State v. Johnnie Austin, 2011AP2953-CR, District 1, 8/14/12
court of appeals decision (1-judge, ineligible for publication); case activity
Continued detention of Austin, following an indisputably proper stop for illegal parking, was supported by reasonable suspicion:
¶14 This court disagrees; the trial court properly found Officer Tisher’s continued detention of Austin reasonable. If, during a valid traffic stop, an officer becomes reasonably suspicious of an individual, the officer need not automatically terminate the encounter, State v. Malone, 2004 WI 108, ¶24, 274 Wis. 2d 540, 683 N.W.2d 1; indeed, if the officer becomes aware of additional circumstances giving rise to an inference that the driver has committed or is committing a crime from that prompting the initial stop, the officer may extend the stop for further investigation, seeState v. Colstad, 2003 WI App 25, ¶19, 260 Wis. 2d 406, 659 N.W.2d 394. This is exactly what occurred in Austin’s case. Officer Tisher observed Austin staring at his steering wheel during their conversation, and noticed that his hands were shaking when he handed his identification to her. SeeState v. Sumner, 2008 WI 94, ¶38, 312 Wis. 2d 292, 752 N.W.2d 783 (a suspect’s unusual nervousness is a legitimate factor to consider in evaluating an officer’s reasonableness during a search or seizure). In addition, Tisher stopped Austin in a dangerous neighborhood with a known history of drug and weapon offenses. Under these circumstances, it was appropriate for Tisher to continue to detain Austin. Furthermore, as the State correctly points out, once Austin was ordered out of his car, he told Tisher that he had a gun inside. Thus, at that point, Officer Tisher had reasonable suspicion that Austin had committed a crime as well as probable cause to search the vehicle for the weapon. See Colstad, 260 Wis. 2d 406, ¶19.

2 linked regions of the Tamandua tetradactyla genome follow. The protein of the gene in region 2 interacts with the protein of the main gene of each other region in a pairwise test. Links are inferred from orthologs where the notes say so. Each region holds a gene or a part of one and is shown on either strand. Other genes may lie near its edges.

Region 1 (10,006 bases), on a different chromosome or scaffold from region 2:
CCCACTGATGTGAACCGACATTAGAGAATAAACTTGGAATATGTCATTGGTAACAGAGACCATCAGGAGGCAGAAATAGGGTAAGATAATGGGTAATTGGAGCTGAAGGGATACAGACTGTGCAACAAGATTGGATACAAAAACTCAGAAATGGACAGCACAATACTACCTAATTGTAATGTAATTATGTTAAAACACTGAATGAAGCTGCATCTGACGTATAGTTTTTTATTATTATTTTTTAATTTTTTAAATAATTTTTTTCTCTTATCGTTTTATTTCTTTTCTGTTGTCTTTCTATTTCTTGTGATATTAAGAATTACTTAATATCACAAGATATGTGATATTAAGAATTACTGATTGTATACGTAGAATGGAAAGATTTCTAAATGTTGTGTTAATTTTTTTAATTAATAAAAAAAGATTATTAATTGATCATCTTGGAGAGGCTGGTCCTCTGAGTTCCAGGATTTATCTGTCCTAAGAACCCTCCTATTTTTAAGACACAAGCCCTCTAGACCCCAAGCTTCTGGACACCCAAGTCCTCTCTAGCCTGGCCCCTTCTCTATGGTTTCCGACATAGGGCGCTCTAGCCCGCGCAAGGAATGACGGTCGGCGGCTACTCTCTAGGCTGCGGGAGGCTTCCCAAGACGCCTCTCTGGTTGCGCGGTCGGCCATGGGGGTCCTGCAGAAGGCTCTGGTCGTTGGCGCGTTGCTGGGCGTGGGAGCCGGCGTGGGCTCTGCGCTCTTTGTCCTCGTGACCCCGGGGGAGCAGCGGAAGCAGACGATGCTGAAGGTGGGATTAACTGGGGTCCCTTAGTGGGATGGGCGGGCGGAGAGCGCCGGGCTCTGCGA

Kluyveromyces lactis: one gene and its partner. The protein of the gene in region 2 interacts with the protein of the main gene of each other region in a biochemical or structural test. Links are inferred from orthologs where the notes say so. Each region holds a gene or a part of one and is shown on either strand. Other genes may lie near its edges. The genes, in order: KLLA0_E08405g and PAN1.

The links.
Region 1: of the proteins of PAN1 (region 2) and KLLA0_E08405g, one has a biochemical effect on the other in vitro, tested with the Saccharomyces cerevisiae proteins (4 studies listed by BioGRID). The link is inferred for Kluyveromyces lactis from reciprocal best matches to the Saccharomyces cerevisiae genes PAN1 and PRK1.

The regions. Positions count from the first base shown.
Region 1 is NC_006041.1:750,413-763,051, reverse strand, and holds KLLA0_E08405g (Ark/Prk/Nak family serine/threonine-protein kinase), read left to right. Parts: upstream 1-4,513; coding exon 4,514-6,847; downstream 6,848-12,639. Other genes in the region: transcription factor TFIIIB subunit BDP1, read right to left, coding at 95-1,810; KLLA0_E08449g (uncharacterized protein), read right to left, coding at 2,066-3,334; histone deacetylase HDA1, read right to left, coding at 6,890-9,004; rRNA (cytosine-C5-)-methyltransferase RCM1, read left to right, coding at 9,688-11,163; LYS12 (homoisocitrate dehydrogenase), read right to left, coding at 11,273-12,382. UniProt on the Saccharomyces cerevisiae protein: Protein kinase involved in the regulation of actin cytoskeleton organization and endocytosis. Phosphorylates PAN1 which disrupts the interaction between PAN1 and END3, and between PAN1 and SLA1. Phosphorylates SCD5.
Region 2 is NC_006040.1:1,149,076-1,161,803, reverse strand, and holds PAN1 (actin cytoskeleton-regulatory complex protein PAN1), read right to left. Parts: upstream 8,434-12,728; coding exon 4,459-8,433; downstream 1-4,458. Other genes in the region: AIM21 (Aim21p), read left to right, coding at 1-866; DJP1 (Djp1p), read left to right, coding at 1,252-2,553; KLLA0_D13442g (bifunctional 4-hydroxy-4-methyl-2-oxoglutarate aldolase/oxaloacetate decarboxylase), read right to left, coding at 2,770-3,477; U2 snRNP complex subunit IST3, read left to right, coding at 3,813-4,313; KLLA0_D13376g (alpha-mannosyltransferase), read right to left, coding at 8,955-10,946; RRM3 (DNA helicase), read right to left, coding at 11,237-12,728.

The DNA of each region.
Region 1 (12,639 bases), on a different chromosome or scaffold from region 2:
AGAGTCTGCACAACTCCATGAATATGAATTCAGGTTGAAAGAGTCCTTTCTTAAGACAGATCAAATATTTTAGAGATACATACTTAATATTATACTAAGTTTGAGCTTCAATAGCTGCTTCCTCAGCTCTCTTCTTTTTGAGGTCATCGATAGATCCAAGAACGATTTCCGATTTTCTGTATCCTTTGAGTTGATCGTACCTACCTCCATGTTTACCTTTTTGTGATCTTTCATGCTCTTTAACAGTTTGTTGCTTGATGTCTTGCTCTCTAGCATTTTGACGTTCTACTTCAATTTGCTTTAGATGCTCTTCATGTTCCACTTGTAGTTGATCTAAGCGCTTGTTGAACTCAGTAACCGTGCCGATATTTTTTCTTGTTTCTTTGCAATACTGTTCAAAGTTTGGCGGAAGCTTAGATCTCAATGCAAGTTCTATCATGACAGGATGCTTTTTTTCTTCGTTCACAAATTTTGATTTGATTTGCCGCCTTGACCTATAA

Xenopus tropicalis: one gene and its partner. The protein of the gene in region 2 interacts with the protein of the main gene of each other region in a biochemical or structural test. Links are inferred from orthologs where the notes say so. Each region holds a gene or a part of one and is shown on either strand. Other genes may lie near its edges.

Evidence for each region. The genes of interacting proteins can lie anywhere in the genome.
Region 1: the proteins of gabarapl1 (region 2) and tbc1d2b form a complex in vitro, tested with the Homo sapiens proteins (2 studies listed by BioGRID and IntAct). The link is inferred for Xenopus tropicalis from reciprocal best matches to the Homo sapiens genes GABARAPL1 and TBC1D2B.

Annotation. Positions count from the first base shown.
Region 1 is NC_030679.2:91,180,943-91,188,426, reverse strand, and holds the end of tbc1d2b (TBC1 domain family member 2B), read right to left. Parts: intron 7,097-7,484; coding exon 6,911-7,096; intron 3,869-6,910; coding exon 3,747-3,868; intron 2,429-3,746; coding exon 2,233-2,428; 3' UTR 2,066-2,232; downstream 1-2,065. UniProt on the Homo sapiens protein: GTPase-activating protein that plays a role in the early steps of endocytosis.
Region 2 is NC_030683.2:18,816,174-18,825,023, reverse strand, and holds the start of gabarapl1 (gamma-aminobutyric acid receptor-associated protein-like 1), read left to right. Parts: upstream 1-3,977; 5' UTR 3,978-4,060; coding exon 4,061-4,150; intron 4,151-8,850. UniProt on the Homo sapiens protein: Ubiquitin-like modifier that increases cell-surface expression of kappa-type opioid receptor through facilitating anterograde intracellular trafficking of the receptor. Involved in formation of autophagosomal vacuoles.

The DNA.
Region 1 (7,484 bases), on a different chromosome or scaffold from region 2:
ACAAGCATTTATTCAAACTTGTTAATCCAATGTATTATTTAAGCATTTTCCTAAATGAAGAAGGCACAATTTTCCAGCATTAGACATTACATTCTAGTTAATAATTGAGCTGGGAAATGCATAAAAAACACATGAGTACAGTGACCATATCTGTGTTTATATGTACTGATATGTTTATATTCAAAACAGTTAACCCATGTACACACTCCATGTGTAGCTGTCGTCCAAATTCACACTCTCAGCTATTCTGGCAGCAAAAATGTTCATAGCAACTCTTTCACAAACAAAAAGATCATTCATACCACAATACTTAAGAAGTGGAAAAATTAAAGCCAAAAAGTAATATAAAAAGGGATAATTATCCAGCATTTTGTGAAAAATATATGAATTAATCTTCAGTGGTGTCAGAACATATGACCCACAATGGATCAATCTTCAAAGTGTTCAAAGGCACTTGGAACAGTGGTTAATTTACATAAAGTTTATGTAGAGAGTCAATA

Sentencing Discretion – Expungement, § 973.015(1)(a)
The sentencing court properly exercised discretion in rejecting discretion, ¶¶18-23, based on the following comments:
If he does stay out of trouble in the future, it’s not going to be that much of a problem for him. If he does get into trouble, it’s very important that everybody know that’s been there and that people should be aware of that.
While the defendant is correct that an expungement does not affect DOJ records, the public has to pay for a search of DOJ records, whereas the Wisconsin Circuit Court Access website is available to the public (and prosecutors) at no cost. Consequently, the court finds that to grant an expungement on the basis that the conviction is discoverable through a search of DOJ records would place an unnecessary burden on the public and frustrate the court’s intent that the conviction “is something that society should be aware that it was there.” It would also interfere with future prosecutions, since evidence of an expunged conviction is not admissible to attack the credibility of a witness.